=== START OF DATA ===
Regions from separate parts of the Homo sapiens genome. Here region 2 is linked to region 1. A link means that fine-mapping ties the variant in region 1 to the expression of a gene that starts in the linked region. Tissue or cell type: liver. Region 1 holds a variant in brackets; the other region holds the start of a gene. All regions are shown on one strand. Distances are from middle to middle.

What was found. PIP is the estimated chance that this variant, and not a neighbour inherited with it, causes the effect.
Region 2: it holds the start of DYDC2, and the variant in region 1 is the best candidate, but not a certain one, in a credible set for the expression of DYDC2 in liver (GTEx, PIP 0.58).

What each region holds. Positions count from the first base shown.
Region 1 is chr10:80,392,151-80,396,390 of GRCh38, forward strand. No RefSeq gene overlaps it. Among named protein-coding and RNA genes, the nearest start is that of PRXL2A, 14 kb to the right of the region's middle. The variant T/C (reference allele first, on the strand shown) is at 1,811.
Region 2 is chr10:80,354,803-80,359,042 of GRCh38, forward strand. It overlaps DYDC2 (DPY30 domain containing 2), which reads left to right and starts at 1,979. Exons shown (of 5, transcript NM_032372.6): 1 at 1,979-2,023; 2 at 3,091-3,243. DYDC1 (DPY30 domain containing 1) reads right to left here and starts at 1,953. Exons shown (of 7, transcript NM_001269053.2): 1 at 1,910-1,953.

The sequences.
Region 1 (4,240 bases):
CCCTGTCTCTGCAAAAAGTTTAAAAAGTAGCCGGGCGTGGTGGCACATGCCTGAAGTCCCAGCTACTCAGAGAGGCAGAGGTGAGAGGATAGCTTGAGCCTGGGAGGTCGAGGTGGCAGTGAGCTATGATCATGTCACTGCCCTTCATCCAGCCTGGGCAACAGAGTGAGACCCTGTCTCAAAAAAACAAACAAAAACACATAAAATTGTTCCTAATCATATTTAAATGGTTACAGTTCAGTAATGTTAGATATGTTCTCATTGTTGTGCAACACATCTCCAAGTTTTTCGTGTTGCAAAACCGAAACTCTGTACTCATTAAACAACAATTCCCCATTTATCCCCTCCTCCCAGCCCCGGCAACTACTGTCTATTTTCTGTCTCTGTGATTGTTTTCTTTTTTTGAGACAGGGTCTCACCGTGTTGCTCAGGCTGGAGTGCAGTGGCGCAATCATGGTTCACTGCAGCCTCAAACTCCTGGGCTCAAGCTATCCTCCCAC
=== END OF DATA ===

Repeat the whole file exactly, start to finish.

Regions from separate parts of the Homo sapiens genome. Here region 2 is linked to region 1. A link means that fine-mapping ties the variant in region 1 to the expression of a gene that starts in the linked region. Tissue or cell type: liver. Region 1 holds a variant in brackets; the other region holds the start of a gene. All regions are shown on one strand. Distances are from middle to middle.

What was found. PIP is the estimated chance that this variant, and not a neighbour inherited with it, causes the effect.
Region 2: it holds the start of DYDC2, and the variant in region 1 is the best candidate, but not a certain one, in a credible set for the expression of DYDC2 in liver (GTEx, PIP 0.58).

What each region holds. Positions count from the first base shown.
Region 1 is chr10:80,392,151-80,396,390 of GRCh38, forward strand. No RefSeq gene overlaps it. Among named protein-coding and RNA genes, the nearest start is that of PRXL2A, 14 kb to the right of the region's middle. The variant T/C (reference allele first, on the strand shown) is at 1,811.
Region 2 is chr10:80,354,803-80,359,042 of GRCh38, forward strand. It overlaps DYDC2 (DPY30 domain containing 2), which reads left to right and starts at 1,979. Exons shown (of 5, transcript NM_032372.6): 1 at 1,979-2,023; 2 at 3,091-3,243. DYDC1 (DPY30 domain containing 1) reads right to left here and starts at 1,953. Exons shown (of 7, transcript NM_001269053.2): 1 at 1,910-1,953.

The sequences.
Region 1 (4,240 bases):
CCCTGTCTCTGCAAAAAGTTTAAAAAGTAGCCGGGCGTGGTGGCACATGCCTGAAGTCCCAGCTACTCAGAGAGGCAGAGGTGAGAGGATAGCTTGAGCCTGGGAGGTCGAGGTGGCAGTGAGCTATGATCATGTCACTGCCCTTCATCCAGCCTGGGCAACAGAGTGAGACCCTGTCTCAAAAAAACAAACAAAAACACATAAAATTGTTCCTAATCATATTTAAATGGTTACAGTTCAGTAATGTTAGATATGTTCTCATTGTTGTGCAACACATCTCCAAGTTTTTCGTGTTGCAAAACCGAAACTCTGTACTCATTAAACAACAATTCCCCATTTATCCCCTCCTCCCAGCCCCGGCAACTACTGTCTATTTTCTGTCTCTGTGATTGTTTTCTTTTTTTGAGACAGGGTCTCACCGTGTTGCTCAGGCTGGAGTGCAGTGGCGCAATCATGGTTCACTGCAGCCTCAAACTCCTGGGCTCAAGCTATCCTCCCAC